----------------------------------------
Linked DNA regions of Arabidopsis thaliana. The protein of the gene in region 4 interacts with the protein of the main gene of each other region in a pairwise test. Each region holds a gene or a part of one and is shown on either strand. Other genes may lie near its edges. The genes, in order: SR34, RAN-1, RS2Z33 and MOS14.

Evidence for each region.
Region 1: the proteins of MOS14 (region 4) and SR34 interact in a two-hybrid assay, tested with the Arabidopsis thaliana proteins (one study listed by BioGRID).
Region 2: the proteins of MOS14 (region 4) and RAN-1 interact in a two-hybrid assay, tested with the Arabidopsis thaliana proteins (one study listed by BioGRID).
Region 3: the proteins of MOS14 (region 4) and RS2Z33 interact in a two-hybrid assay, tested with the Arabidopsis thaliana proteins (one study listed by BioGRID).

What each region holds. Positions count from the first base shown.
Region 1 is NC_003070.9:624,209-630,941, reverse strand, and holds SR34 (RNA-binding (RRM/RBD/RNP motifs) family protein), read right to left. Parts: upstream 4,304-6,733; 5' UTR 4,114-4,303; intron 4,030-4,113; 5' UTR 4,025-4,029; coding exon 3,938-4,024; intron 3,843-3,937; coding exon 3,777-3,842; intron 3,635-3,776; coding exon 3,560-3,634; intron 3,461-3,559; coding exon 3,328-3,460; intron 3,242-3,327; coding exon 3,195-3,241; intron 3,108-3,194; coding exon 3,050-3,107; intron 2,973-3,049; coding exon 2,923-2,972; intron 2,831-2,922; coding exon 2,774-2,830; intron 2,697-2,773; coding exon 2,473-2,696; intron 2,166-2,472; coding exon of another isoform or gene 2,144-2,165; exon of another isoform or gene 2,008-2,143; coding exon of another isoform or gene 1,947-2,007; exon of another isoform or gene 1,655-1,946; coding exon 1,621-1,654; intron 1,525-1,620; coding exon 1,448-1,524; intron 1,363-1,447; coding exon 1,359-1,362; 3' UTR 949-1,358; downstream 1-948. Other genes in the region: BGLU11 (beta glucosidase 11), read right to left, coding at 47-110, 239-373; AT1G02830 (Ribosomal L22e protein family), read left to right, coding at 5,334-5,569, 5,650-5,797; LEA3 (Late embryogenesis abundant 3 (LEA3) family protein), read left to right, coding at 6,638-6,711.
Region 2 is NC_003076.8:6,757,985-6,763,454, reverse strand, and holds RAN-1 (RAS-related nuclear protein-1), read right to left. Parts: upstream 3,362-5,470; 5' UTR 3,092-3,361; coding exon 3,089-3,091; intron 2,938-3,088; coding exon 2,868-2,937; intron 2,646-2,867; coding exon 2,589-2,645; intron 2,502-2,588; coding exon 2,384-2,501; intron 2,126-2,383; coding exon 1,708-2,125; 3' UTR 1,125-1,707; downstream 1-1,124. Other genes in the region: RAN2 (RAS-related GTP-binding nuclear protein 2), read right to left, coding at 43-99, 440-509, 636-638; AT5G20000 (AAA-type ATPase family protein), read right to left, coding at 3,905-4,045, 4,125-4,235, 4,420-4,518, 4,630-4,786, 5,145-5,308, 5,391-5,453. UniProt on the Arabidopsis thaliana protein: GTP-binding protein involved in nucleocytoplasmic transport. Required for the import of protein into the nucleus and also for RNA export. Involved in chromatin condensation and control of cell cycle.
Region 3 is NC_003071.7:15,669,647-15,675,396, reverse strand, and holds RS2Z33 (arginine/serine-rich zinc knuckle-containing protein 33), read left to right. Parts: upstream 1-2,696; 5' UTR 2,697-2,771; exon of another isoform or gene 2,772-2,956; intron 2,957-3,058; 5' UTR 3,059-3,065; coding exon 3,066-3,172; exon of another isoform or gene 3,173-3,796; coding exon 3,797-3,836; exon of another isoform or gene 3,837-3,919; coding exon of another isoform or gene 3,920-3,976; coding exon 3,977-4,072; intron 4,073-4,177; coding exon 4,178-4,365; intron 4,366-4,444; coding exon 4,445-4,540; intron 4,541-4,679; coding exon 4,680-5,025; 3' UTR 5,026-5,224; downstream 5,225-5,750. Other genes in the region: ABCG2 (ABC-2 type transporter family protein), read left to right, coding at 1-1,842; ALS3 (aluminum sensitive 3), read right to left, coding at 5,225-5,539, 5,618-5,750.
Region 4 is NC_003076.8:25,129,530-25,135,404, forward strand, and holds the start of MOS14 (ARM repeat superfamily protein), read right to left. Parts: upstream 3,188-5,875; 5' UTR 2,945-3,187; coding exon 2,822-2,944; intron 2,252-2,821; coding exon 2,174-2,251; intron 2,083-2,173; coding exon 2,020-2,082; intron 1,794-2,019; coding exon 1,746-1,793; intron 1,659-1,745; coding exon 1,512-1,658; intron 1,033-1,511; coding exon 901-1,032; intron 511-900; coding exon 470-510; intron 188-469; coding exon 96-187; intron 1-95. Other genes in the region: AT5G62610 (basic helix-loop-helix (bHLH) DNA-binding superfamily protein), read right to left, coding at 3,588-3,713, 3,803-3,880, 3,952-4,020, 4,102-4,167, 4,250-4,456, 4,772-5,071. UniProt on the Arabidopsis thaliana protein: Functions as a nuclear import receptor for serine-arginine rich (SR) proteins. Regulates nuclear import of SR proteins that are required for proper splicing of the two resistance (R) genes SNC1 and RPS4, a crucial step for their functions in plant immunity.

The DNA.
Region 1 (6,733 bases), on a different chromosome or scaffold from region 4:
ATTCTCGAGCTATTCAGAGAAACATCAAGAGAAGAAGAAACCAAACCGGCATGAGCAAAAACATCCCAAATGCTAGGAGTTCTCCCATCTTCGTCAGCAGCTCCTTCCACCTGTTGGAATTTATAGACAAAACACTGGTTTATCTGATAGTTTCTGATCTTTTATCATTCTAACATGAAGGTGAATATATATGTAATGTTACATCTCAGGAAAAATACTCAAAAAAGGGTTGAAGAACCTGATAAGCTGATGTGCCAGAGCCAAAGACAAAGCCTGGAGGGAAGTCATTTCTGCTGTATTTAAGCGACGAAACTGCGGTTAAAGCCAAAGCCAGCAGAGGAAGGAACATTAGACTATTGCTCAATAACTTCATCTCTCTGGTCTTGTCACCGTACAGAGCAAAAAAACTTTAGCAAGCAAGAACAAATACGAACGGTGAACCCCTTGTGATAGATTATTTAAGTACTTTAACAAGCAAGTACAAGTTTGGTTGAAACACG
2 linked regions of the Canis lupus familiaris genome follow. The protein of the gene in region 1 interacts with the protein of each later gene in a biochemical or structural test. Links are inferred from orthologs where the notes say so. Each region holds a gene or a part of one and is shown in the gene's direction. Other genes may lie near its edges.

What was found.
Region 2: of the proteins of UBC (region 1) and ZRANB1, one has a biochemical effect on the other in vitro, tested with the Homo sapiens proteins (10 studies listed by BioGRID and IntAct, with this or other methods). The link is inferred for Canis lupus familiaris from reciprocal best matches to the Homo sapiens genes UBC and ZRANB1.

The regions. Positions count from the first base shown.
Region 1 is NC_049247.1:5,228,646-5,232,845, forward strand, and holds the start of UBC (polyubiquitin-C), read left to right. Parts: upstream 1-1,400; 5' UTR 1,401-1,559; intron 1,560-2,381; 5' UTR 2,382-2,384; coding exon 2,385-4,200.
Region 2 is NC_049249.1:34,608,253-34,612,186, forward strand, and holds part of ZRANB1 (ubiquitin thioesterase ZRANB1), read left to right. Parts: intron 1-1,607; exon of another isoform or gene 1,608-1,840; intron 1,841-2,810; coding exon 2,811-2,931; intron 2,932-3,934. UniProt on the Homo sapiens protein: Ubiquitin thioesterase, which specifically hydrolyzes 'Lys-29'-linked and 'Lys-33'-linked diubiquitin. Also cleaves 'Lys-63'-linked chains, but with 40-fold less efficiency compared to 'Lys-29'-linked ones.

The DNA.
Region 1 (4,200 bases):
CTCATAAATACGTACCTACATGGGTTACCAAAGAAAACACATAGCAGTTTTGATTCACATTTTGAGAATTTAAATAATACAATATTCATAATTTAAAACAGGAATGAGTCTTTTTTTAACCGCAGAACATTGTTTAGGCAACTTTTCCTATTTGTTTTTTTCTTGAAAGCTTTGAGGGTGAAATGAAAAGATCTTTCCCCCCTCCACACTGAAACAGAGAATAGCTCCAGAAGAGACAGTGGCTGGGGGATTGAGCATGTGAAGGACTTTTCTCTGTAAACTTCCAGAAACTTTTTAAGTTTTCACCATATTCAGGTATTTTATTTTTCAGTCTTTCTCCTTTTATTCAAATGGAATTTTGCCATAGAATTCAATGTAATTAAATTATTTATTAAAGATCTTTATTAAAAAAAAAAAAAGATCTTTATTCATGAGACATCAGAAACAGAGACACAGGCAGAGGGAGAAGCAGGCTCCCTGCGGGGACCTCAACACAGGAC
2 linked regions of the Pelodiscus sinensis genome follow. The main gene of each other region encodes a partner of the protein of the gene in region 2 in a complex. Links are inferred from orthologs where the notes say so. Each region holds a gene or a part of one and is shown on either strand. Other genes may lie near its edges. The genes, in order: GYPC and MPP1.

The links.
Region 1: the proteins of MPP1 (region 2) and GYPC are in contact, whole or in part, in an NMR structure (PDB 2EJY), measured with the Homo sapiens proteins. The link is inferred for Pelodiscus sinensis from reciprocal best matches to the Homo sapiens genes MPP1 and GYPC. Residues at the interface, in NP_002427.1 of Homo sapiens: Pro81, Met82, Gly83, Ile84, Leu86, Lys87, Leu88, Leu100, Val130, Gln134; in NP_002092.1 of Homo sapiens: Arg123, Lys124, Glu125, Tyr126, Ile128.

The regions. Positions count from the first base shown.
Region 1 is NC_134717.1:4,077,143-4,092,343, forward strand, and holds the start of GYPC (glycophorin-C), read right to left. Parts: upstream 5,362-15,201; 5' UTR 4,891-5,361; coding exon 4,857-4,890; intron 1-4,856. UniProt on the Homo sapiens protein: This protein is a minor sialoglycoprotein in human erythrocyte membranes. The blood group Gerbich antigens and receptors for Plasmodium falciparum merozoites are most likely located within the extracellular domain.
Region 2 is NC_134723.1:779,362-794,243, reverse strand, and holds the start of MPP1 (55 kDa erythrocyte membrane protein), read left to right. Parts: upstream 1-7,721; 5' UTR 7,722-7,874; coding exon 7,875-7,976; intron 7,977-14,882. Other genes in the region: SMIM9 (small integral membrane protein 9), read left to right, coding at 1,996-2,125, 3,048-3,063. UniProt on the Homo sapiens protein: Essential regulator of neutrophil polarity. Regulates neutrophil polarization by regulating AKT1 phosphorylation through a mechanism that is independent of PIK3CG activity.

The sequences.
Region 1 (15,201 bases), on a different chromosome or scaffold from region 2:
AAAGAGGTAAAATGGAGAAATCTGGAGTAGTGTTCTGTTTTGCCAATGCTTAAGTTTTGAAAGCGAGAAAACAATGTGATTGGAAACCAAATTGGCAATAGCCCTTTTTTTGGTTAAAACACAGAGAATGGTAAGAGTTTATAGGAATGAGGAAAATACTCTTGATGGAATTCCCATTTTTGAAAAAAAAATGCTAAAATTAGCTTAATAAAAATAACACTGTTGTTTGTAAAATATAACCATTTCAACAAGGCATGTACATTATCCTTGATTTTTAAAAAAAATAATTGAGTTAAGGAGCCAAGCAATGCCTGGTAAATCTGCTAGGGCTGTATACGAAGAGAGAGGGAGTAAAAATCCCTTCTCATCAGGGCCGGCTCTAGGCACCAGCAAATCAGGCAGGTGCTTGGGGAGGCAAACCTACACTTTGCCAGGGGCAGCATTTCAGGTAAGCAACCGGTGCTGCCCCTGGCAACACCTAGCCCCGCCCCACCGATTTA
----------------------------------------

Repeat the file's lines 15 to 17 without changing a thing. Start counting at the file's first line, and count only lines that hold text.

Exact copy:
What was found.
Region 2: of the proteins of UBC (region 1) and ZRANB1, one has a biochemical effect on the other in vitro, tested with the Homo sapiens proteins (10 studies listed by BioGRID and IntAct, with this or other methods). The link is inferred for Canis lupus familiaris from reciprocal best matches to the Homo sapiens genes UBC and ZRANB1.

The regions. Positions count from the first base shown.